First of all Wendy, if you just did a half marathon, you are probably more fit than most of the young people I teach at the university. Congratulations on your achievement.
Let’s help you point by point:
Downward Slope, Effort & Staying Fit: I’ll focus on muscle loss, as you don’t mention a strength training component to your workout. Sarcopenia is the progressive decline in skeletal muscle mass that may lead to decreased strength and functionality. When people talk about the race against time, they are usually talking about sarcopenia.
I wrote an article for The Journal on Active Aging about ways to deal with this that might interest you. Summarized in two words – Resistance Training. If you add some resistance training to your regimen, you’ll be amazed at the results. A 70-year-old who does some form of strength/ resistance training can be more fit than a 20-year-old who doesn’t. Isn’t THAT good news?
I’ll start you with our YouTube playlists, “Healthy Aging Exercises for Women Over 45” and “Women Over 50.”
You’ll also want to check out two of our TransformAging webinar colleagues’ websites – Tamara Grand and Debra Atkinson.
Effortless Walking: Since it sounds like your stamina and heart are chugging along, future effortless walking can be assisted by – you guessed it – resistance training, and balance work to prevent falls. Cody and Dan (our other co-presenters) specialize in this area, so here’s a link to some of their posts on balance.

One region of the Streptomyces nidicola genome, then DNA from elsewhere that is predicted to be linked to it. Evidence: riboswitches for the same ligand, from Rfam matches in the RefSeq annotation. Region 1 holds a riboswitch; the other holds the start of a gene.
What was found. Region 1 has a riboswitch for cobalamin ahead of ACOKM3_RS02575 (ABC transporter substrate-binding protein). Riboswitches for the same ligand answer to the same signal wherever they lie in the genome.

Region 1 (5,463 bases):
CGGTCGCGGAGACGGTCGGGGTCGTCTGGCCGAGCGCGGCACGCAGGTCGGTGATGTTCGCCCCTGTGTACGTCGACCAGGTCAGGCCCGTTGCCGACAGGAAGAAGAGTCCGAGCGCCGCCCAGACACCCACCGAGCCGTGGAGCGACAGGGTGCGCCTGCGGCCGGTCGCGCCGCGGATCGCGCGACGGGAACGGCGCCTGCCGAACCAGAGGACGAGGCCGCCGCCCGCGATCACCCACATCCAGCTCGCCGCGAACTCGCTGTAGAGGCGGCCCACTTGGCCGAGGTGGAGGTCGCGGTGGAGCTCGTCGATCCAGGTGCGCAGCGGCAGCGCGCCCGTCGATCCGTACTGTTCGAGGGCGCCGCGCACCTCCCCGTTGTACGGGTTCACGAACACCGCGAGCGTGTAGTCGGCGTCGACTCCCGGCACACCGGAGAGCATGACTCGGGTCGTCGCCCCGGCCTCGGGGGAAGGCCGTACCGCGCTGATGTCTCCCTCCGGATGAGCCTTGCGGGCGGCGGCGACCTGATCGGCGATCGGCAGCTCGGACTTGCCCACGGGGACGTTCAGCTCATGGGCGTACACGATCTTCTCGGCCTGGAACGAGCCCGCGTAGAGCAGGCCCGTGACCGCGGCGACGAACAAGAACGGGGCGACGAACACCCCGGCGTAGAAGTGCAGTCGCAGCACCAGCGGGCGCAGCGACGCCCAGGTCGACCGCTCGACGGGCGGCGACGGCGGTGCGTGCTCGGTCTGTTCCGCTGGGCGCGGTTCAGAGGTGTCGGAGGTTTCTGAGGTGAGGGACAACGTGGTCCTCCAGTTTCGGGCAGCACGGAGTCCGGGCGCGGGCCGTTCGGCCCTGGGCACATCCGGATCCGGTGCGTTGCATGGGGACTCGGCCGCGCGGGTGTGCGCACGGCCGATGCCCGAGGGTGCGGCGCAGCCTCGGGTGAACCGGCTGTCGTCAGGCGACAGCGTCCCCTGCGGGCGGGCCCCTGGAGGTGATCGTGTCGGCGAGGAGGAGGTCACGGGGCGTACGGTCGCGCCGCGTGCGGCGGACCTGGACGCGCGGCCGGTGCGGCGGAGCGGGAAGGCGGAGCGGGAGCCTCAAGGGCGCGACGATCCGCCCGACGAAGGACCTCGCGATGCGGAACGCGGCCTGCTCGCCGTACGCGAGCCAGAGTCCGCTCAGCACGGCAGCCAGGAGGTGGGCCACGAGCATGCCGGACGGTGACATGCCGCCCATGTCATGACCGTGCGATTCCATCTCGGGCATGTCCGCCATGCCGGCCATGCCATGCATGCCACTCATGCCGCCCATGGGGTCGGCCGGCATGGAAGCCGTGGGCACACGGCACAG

Sciatica: Most research studies have shown stretching, yoga and low intensity movement (that doesn’t involve twisting) to be most effective in controlling the symptoms. For this we recommend you look locally for instructors who specialize in yoga or Pilates. You’ll want to ask about their certifications, speciality training (for both older adults and back care), and experience. Don’t be shy about asking for references. If you search for exercises online, check the source. For example, we trust the info on this link from the National Institutes of Health.
Final suggestion for now – strengthen your core so your back takes less of the load. We’ll get you started with our post “Abs and Core Exercises That Are Safe for the Lower Back.”
Of course, you can always come to Santa Barbara and join us in one of our classes for older adults. We’ll take good care of you!
by Alexandra Williams, MA
Alexandra Williams, MA
Hey Rena. My first inclination was to recommend aqua workouts, which are perfect for achy joints, but I already know that you don’t have a pool, so we’ll have to think of other options. Read the linked post anyway, as it also mentions other options that reduce joint stress, such as the elliptical trainer, Pilates and resistance training. As you cannot get to a gym (or beach), I’ll focus on in-home suggestions.